essential_government_non_government_relations

You can see that the diagram is arranged in a vertical manner with the government sector at the top. Most macroeconomics textbooks wait until well into the book to introduce the government sector. That lapse is telling.

Further, debt-deflation theories (such as pure credit models) also abstract from the government sector. But MMT shows that a failure to understand the vertical relationship between the government and non-government sectors leads to spurious conclusions about stocks and flows.

A digression: a flow variable can only be calculated with reference to a time period. So $100 of spending per quarter or year. A stock variable like the unemployment pool has no time dimension so has to be observed at a point in time. Flows feed stocks and so a valid macroeconomic model has to ensure that all the flows it specifies augment/reduce stock variables in a consistent manner.

Several points emerge from this diagram.

First, while central banks appear to be independent of treasury functions, there is no gain in separating the treasury and central bank operations when seeking an understanding of how the monetary system operates. The consolidated government sector determines the flow of net financial assets (denominated in the fiat currency) in and out of the economy.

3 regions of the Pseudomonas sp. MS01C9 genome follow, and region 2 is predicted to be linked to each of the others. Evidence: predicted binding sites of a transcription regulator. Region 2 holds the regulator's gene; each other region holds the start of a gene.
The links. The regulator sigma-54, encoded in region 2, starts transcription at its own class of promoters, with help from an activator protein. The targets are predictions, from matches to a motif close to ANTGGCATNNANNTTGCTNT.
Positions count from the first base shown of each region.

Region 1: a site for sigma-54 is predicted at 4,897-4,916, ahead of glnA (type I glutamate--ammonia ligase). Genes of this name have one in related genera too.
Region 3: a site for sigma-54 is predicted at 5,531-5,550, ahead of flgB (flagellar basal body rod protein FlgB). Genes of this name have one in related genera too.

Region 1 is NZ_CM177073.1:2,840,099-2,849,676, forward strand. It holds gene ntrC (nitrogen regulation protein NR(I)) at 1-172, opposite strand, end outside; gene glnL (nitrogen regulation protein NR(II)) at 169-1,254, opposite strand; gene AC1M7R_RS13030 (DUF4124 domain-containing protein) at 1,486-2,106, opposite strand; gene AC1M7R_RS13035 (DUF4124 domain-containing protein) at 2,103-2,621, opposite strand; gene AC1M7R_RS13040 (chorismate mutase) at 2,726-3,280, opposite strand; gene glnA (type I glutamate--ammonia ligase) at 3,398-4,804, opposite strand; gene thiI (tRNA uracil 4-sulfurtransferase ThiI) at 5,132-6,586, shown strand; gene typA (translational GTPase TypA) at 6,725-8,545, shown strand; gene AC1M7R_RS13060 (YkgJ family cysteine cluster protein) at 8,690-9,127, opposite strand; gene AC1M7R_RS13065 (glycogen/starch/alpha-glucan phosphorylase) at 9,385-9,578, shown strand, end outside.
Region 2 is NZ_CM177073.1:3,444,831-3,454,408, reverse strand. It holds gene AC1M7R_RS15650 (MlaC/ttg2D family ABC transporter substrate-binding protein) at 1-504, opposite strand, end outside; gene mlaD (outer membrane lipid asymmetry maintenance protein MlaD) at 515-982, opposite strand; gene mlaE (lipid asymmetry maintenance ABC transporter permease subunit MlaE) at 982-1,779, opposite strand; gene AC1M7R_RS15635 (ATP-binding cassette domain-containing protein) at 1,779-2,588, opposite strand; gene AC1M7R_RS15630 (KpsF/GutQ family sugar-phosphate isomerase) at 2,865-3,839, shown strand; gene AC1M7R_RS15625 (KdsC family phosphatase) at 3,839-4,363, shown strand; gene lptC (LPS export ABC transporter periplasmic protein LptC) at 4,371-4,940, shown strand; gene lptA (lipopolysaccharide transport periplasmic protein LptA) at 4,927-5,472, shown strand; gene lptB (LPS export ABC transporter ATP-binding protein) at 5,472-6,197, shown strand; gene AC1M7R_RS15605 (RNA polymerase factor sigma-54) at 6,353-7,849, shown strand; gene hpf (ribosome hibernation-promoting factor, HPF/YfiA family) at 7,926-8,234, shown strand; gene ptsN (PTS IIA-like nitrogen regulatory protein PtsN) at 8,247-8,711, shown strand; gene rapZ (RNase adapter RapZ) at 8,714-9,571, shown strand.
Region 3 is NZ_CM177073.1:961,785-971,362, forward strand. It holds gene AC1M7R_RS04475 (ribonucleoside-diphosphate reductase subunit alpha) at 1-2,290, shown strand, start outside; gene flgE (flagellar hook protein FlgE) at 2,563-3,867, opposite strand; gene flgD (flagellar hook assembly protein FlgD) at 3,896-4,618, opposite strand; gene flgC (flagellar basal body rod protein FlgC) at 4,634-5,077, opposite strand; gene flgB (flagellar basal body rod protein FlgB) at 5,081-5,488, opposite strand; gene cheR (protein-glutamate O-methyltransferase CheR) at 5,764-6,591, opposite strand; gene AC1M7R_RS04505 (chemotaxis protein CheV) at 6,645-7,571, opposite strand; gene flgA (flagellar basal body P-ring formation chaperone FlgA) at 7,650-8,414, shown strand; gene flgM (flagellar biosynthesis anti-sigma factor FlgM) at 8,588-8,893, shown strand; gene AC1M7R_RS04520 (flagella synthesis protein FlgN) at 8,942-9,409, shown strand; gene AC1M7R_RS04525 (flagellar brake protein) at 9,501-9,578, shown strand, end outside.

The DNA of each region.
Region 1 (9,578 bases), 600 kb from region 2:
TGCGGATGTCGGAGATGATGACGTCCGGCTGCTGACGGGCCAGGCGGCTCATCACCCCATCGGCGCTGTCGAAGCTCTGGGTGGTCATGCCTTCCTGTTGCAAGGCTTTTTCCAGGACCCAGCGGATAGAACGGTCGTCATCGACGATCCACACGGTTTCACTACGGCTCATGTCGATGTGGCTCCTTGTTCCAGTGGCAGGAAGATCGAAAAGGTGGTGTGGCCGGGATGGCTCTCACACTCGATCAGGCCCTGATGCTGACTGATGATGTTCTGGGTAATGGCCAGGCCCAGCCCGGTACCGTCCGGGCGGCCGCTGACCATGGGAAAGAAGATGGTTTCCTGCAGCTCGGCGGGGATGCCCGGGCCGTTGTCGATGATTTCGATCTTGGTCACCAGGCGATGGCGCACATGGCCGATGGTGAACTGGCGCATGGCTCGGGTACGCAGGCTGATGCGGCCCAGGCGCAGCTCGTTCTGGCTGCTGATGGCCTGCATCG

Treasury operations (spending and taxing) can deliver surpluses (destruction of net financial assets) or deficits (creation of net financial assets). Most central bank operations merely shift non-government financial assets between bank reserves and government bonds (open market operations), so for all practical purposes the central bank is not involved in altering net financial assets.

The exceptions include the central bank purchasing and selling foreign exchange and paying its own operating expenses. While within-government transactions occur, they are of no importance to understanding the vertical relationship between the consolidated government sector (treasury and central bank) and the non-government sector.